President Obama defied the advice of his secretary of defense on Tuesday, opting to commute the 35-year prison sentence of Chelsea Manning, the former U.S. Army soldier.
Manning, once known as Bradley Manning, was convicted on 20 charges in 2013 after stealing hundreds of thousands of government files and selling them to WikiLeaks.
One person not pardoned? Edward Snowden, the former NSA contractor who blew the lid on the NSA’s covert surveillance program. Snowden remains a criminal at large (presumably in Russia).
So why is one being freed while the other remains a criminal at large? First, reasonable people will agree that not all leaks are equal.
Malcolm Gladwell recently wrote a lengthy essay in the New Yorker on the topic. The leak, it seems, has become a kind of art form in Washington, D.C., a delicate balancing act in which the government serves up some leaks, plugs others, and prosecutes some while choosing to look away from most.
Gladwell, like most media, takes the view that Snowden’s leaks were particularly egregious. Snowden, Gladwell said, was not a leaker, but a hacker, in stark contrast to Daniel Ellsburg (the paragon of leakers to intellectuals).
Over at Slate, Fred Kaplan spends 1,700 words explaining the differences between Manning’s case and Snowden’s. Is Snowden next on Obama’s leniency list, Kaplan asks?
Almost certainly not. The differences between Manning and Snowden are considerable. First, as White House spokesman Josh Earnest said Tuesday, “Chelsea Manning is somebody who went through the military criminal justice process, was exposed to due process, was found guilty, was sentenced for her crimes, and she acknowledged wrongdoing.” By contrast, he went on, “Mr. Snowden fled into the arms of an adversary and has sought refuge in a country that most recently made a concerted effort to undermine confidence in our democracy.”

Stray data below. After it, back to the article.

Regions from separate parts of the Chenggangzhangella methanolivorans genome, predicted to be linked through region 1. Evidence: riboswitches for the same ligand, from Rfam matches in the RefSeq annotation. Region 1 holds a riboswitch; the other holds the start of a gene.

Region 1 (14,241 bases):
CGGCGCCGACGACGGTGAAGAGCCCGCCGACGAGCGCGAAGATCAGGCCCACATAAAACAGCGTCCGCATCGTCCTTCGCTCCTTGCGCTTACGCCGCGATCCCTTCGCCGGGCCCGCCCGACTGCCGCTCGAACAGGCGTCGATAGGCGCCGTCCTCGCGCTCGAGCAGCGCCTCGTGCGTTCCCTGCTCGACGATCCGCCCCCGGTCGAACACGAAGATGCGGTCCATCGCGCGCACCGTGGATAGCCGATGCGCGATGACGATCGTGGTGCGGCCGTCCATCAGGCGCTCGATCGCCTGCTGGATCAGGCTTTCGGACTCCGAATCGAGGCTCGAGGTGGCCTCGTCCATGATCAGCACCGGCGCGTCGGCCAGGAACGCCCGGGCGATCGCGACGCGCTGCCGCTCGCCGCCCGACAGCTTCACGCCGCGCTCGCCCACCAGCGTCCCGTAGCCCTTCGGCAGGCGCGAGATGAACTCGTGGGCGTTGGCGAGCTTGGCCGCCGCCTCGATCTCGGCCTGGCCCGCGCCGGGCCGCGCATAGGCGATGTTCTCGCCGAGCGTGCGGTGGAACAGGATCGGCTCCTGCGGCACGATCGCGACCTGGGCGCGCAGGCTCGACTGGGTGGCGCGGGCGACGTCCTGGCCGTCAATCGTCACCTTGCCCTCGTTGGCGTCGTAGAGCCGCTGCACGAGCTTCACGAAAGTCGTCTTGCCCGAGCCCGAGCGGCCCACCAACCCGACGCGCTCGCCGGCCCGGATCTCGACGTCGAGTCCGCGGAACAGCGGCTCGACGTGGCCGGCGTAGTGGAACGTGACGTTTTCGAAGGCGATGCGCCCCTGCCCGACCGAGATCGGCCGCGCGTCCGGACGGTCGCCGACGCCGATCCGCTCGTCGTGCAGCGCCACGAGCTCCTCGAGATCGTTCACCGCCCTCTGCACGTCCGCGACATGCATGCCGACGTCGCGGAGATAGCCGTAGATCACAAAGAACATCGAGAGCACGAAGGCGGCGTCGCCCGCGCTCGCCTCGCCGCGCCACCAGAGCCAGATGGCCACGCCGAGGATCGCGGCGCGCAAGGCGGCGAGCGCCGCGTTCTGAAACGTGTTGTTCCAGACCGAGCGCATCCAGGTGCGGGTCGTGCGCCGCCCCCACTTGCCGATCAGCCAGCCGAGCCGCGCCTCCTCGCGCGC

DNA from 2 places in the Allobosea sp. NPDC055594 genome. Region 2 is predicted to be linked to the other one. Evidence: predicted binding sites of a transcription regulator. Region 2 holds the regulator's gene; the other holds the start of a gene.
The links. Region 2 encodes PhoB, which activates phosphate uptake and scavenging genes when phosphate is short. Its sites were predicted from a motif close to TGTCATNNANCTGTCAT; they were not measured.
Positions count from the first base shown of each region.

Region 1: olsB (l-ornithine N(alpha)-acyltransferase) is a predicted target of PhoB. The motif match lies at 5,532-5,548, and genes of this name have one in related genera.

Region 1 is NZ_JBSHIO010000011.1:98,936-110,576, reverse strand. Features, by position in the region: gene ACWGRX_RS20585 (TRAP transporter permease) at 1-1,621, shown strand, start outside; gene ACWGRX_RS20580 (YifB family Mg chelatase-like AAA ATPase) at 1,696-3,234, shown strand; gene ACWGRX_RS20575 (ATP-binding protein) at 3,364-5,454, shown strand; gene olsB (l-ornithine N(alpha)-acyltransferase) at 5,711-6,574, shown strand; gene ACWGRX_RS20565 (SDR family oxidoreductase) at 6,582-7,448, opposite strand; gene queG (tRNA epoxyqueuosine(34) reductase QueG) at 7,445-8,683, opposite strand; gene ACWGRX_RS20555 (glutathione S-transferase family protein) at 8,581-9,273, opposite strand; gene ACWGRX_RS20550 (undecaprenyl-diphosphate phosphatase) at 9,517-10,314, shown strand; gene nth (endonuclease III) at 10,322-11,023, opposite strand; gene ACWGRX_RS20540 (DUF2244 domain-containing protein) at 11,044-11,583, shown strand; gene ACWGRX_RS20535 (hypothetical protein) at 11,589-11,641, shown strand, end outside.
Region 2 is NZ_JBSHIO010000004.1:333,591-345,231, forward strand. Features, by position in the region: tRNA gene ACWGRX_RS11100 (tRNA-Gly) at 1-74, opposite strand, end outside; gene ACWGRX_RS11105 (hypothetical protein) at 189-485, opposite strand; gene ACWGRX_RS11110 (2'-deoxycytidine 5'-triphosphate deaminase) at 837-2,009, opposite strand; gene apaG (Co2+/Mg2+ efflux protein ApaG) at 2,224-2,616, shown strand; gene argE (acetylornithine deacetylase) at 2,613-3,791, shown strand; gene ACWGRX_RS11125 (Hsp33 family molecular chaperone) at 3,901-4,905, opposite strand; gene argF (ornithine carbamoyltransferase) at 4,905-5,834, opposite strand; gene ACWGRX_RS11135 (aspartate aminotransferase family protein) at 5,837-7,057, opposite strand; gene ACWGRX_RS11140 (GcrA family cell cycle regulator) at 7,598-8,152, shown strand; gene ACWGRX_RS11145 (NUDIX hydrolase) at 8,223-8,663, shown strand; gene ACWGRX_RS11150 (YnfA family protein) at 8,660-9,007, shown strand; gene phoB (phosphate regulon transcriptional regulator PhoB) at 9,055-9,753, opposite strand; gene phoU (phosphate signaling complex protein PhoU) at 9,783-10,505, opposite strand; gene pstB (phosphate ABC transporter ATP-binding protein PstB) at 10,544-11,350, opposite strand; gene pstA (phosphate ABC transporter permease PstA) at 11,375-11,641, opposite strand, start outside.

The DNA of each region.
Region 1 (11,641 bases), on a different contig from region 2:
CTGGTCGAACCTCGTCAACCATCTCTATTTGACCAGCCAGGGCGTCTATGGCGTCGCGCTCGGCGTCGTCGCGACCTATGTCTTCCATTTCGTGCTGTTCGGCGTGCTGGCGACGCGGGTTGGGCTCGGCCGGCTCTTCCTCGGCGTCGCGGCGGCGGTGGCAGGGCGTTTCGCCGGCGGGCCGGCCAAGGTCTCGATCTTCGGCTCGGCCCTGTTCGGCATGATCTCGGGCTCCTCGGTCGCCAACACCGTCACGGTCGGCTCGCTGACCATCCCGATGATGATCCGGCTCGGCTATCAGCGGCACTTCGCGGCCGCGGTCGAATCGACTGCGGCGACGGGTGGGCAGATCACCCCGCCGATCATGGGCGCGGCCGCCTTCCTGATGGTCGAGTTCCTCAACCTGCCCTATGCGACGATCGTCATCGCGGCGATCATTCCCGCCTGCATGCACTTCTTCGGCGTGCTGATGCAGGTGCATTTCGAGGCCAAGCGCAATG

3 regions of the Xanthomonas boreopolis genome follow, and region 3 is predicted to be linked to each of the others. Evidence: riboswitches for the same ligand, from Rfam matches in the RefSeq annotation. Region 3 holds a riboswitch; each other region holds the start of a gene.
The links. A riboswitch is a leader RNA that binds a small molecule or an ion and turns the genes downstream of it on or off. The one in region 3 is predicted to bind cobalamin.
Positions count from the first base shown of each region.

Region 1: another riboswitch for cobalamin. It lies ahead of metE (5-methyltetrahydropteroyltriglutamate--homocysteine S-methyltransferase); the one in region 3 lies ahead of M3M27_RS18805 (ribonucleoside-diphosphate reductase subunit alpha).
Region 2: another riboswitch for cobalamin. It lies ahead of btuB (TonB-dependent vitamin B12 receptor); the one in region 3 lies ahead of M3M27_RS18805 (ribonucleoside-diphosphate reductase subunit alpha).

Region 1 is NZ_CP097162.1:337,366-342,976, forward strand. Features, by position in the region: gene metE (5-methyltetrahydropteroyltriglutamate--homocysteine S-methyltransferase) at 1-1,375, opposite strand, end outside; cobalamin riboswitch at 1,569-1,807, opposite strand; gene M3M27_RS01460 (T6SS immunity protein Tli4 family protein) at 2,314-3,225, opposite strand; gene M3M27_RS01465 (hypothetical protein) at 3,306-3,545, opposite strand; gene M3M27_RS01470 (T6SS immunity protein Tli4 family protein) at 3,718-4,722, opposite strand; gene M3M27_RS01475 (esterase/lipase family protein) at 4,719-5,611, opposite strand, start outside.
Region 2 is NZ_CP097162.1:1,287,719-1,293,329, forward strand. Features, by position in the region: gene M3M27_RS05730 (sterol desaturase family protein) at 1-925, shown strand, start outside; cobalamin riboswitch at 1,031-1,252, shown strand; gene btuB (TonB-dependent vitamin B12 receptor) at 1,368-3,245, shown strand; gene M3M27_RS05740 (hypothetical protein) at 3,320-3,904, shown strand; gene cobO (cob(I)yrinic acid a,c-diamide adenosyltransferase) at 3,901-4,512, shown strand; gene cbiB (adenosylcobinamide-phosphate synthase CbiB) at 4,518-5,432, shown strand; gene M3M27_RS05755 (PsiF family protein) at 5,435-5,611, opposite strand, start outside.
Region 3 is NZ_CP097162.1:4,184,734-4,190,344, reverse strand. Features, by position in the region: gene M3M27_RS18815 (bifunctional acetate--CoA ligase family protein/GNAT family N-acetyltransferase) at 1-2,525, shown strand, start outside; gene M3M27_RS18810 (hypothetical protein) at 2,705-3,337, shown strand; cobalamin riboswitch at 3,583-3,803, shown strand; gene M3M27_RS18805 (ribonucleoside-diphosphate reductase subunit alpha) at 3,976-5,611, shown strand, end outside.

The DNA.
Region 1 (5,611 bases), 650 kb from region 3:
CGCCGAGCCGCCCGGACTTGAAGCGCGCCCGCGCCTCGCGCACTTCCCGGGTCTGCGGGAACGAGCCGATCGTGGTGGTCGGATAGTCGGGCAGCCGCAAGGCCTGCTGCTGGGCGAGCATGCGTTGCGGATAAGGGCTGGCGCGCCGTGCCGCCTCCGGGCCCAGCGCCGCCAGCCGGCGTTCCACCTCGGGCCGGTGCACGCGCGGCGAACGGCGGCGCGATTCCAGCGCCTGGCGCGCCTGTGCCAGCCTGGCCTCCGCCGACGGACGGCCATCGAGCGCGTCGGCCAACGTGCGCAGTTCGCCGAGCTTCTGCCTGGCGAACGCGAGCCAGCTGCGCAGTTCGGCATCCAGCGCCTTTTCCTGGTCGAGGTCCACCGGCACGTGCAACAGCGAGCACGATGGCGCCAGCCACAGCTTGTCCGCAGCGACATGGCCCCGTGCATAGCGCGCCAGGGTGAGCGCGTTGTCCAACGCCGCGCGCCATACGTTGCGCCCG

Second, the documents Snowden leaked are among the most highly classified, and most truly sensitive, in the entire U.S. government.
Now, I’m not sure a whistleblower should be punished for being competent enough to not get caught, but it’s true that Snowden’s leaks were broad (Gladwell calls them a flood, not leaks), and perhaps needlessly so. But unlike Manning’s betrayal, Snowden’s leaks served a broad and vital public service by exposing a massive government surveillance program federal officials claimed did not exist (see below).
The other difference between Manning and Snowden, of course, is that one transitioned from male to female and one did not. Did this have any effect on Obama’s decision to commute Manning’s sentence?
I feel silly even asking the question, to be honest. But in an age in which sexual and racial identity dominate American politics, it’s a question that seemed to be on a lot of minds.
So what’s the answer? My hunch is that Manning’s transition did not hurt his case (nor should it have), but there is no evidence it helped him either.
First, I happen to agree that there were many compelling reasons to commute Manning’s sentence. While there is a danger that commuting the prison sentences of leakers could create a moral hazard (i.e. a lot more leaks), Manning’s punishment seems severe enough to discourage people who might be tempted to leak classified information. (A cynic could point out, however, that this is no longer a concern of the departing president anyway.)
Second, it’s worth noting that Gen. James Cartwright, a man accused of leaking secrets to the press who eventually pleaded guilty to lying to the FBI, was also granted clemency. Cartwright does not identify as transgender.
While we may never know if Manning’s transition played a role in his clemency, the fact that clear-eyed people feel compelled to genuinely ask such a question is a bit troubling.
[Editor’s note: This story initially misstated Chelsea Manning’s birth name. We apologize for the error.]